Commencing, Saying Goodbye, And “Ditching” C Grades?

Yesterday,  I sat on the stage of the Saratoga Performing Arts Center (SPAC) and for the 24th time fondly watched law students traverse the stage, receive their juris doctoris diploma, and begin their post-law school lives.  I listened to my 24th Commencement Speaker,  National Public Radio’s Nina Totenberg.  She urged law graduates to look to courageous and humble role models including  Supreme Court Justice Lewis F. Powell Jr., who pioneered equal access to justice and reminded us that “it is fundamental that justice should be the same, in substance and availability, without regard to economic status.”   Ms. Totenberg and other honored speakers, including the student representative, did not ignore the difficult economy these graduates face.  They just did not let such challenges limit the enjoyment of the spectacularly beautiful day or define the worth of the graduates. There was an infectious air of optimism and hope honoring the hard work done, the dreams shared, and the knowledge, skills and abilities acquired. One of those graduates was this blog’s own Stephanie Gianchristofaro-Partyka who has spent the past year assisting in all things “Best Practices. ”  We cross our fingers along with her as she waits to hear back from criminal defense employers.   Good-bye, thank you, and good-luck to Stephanie from this blog’s contributors and readers!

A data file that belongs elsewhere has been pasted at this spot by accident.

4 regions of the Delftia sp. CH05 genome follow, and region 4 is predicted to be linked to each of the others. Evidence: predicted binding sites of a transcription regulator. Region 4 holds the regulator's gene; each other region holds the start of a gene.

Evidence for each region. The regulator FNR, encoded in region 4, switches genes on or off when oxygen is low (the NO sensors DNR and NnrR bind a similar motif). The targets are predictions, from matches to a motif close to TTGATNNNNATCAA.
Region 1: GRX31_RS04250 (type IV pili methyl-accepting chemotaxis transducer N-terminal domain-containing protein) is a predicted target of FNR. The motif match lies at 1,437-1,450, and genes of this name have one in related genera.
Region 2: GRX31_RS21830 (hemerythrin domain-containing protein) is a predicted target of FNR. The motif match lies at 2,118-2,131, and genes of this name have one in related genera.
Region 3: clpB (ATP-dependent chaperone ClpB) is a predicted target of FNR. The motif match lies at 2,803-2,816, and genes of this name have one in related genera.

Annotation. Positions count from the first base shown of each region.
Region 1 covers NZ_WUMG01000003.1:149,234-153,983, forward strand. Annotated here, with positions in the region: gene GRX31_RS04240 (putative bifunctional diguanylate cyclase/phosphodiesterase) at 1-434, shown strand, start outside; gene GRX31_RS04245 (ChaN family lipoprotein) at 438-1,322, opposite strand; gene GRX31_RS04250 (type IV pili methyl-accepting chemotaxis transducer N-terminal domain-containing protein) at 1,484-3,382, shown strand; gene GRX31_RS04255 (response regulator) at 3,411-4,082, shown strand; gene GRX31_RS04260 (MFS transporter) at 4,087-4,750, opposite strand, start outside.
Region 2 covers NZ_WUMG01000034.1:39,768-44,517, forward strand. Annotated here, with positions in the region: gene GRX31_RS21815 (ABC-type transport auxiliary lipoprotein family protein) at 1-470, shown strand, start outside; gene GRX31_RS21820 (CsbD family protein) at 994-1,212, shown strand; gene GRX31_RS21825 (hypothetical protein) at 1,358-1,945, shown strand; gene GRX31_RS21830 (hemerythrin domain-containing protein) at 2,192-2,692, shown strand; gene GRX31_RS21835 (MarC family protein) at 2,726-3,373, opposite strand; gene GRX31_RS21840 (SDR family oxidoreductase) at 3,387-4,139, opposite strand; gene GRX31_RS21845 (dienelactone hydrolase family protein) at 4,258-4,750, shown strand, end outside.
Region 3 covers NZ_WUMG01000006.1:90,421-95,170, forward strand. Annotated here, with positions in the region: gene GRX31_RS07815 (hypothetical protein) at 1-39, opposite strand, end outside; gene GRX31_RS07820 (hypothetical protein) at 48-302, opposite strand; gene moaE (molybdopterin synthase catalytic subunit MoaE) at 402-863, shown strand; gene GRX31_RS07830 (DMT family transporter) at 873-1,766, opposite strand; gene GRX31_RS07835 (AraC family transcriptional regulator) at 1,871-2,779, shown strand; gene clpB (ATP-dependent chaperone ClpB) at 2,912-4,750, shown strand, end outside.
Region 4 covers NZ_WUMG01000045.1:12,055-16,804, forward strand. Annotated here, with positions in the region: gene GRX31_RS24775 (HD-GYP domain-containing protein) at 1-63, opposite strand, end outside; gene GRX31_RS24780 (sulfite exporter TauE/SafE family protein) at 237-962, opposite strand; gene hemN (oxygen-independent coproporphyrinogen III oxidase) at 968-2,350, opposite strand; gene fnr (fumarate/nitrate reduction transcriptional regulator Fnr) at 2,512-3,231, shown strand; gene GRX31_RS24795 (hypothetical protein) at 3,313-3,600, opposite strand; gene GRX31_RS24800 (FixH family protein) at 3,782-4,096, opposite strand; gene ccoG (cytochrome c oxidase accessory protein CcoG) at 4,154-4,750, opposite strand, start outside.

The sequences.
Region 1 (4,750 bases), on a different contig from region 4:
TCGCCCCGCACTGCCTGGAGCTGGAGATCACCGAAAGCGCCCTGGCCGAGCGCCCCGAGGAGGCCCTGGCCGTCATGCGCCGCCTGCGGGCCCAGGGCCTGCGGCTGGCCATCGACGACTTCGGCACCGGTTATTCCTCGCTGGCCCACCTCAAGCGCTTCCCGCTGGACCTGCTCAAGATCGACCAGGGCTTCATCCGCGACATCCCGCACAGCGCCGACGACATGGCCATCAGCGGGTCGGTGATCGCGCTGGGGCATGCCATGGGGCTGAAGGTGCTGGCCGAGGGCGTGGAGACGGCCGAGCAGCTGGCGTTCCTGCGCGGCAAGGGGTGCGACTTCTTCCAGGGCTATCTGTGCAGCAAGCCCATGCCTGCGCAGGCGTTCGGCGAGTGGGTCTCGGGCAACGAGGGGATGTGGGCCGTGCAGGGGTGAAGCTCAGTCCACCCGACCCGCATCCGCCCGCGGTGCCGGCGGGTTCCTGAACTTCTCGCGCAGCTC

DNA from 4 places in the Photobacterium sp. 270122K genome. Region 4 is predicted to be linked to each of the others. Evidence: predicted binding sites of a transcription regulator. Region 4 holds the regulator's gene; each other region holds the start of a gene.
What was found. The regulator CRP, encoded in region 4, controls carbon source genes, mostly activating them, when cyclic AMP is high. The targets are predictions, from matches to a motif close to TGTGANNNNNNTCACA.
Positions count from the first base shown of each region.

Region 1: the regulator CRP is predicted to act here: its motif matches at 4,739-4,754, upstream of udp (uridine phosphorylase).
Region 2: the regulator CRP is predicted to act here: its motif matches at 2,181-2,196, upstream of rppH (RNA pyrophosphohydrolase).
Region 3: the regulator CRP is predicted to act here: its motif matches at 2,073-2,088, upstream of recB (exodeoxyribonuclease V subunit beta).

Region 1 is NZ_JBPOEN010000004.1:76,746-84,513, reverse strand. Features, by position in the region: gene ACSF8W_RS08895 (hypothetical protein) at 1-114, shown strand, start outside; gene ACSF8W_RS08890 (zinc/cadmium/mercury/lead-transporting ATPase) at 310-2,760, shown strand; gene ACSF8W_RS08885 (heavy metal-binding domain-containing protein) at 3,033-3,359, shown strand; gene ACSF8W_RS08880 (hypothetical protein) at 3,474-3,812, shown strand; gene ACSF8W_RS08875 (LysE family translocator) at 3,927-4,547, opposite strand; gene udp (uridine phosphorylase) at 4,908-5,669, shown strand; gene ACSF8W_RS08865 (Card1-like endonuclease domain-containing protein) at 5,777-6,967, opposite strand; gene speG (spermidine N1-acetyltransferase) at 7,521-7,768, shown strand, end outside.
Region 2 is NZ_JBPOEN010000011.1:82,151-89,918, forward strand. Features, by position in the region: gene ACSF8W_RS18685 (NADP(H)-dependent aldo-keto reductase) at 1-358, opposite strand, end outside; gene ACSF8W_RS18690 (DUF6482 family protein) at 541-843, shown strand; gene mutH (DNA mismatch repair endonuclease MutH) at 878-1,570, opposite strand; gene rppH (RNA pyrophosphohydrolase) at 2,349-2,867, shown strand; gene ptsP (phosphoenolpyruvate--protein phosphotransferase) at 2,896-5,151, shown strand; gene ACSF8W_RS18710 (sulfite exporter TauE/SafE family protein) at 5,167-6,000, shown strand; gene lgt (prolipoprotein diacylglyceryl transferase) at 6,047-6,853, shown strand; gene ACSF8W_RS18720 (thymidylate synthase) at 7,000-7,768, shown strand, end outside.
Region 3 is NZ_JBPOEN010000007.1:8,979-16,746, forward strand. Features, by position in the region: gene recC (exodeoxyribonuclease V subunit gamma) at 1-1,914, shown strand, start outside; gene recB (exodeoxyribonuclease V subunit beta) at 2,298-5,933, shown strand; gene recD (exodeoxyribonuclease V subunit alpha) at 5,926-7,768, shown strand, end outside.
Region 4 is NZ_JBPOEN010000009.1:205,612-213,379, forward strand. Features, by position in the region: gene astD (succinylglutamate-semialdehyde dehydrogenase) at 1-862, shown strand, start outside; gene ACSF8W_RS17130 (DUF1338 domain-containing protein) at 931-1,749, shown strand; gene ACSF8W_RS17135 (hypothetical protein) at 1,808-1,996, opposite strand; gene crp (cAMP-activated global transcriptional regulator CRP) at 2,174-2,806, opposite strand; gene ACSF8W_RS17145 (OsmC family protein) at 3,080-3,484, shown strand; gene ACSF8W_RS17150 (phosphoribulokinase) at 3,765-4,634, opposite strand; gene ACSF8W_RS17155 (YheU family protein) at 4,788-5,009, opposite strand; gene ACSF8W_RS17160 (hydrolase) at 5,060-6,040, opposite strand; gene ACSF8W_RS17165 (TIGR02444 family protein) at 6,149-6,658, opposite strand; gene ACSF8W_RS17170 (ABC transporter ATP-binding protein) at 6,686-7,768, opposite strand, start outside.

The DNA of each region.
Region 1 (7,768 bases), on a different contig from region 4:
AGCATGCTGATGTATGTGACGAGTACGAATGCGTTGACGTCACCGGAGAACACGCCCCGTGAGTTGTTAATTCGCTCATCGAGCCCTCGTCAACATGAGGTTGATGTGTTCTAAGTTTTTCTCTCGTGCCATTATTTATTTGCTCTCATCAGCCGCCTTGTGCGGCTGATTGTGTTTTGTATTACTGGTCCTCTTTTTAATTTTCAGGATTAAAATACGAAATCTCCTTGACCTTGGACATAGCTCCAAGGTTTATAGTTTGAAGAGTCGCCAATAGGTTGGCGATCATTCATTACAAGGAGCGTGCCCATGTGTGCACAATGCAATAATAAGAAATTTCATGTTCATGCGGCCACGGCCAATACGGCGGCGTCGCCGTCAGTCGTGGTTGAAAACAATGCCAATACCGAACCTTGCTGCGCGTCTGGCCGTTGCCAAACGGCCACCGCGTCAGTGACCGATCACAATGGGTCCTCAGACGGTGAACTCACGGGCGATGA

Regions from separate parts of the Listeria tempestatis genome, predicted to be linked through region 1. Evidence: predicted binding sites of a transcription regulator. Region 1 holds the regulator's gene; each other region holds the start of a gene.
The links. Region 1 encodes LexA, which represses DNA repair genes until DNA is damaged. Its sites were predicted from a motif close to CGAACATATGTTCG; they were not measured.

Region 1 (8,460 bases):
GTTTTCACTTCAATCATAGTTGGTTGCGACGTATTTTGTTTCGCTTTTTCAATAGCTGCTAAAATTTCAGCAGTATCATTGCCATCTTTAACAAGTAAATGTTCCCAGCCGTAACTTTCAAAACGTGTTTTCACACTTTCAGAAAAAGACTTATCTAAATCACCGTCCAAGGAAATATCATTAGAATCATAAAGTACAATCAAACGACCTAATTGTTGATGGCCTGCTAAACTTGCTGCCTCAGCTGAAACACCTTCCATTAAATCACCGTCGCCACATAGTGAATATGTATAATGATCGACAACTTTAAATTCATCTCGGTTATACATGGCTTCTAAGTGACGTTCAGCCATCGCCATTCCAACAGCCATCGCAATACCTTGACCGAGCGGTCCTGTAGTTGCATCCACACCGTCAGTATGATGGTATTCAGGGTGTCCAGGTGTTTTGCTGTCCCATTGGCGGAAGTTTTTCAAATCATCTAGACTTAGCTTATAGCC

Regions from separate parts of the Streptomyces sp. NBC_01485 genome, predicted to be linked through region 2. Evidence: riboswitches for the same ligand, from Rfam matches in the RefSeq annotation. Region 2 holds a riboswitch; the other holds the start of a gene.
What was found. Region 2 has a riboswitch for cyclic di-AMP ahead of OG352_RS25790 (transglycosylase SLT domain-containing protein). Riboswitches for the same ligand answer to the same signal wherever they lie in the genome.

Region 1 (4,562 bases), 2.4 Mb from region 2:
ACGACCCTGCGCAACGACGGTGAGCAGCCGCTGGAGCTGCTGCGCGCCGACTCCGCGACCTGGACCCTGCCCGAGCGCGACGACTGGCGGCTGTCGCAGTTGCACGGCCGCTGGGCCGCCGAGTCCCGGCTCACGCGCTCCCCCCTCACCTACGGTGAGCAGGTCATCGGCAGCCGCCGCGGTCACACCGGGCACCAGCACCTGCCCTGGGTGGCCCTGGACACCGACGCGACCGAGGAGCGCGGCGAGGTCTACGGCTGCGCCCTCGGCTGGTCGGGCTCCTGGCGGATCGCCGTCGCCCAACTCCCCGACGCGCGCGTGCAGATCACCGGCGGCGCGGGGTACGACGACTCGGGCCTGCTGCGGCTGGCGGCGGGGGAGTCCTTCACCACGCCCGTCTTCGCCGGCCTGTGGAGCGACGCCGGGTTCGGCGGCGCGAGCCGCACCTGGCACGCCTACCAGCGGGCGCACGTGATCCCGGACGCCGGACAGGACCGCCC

Once the ceremony ended and the last photos with families were taken, faculty returned to grading! The ABA Weekly Newsletter and the Wall Street Journal Law Blog http://blogs.wsj.com/law/2013/05/10/law-prof-lets-scrap-the-gentlemans-c/ , have both reported on a grading proposal by University of Arkansas at Little Rock Law Professor Joshua Silverstein, namely that  “Law Schools Should Mostly Ditch C Grades.”   http://www.abajournal.com/news/article/law_schools_should_mostly_ditch_c_grades_law_prof_argues

Silverstein notes on his SSRN site that “C marks virtually always denote unsatisfactory work in American graduate education.  Law schools are the primary exception to this convention. It is time we adopted the practice followed by the rest of the academy.” 

Reasons to “ditch” the C’s include:

  • inequity – many law schools ranked in the top tier by U.S. News essentially have eliminated the use of C grades, while policies in fourth-tier schools often encourage or require large numbers of Cs
  • jobs – grading policies which encourage low grades damage students’ placement prospects
  • stress – Cs do psychological injury to law students generally familiar with achieving A’s and B’s

I find Professor Silverstein’s arguments persuasive, but the need to make the arguments saddens me.  Almost seven years ago, Roy Stuckey et. al. urged law schools to stop “sorting” students by a method that is only helpful to prospective employers looking for a simple screening system and instead to provide formative and evaluative assessment of law students and graduates.  This shift would  create a more competent profession and more able learners. Such an assessment structure would eliminate the issues which Silverstein’s C’s raise.  (You either become increasingly competent to practice and engage with the law or you need to re-assess your life goals!)  Despite this reasoned plea, the media and the academy is still stuck in a mindset that focuses on sorting methods and “grade inflation” rather than on better preparation and assessment of law students to serve clients and society.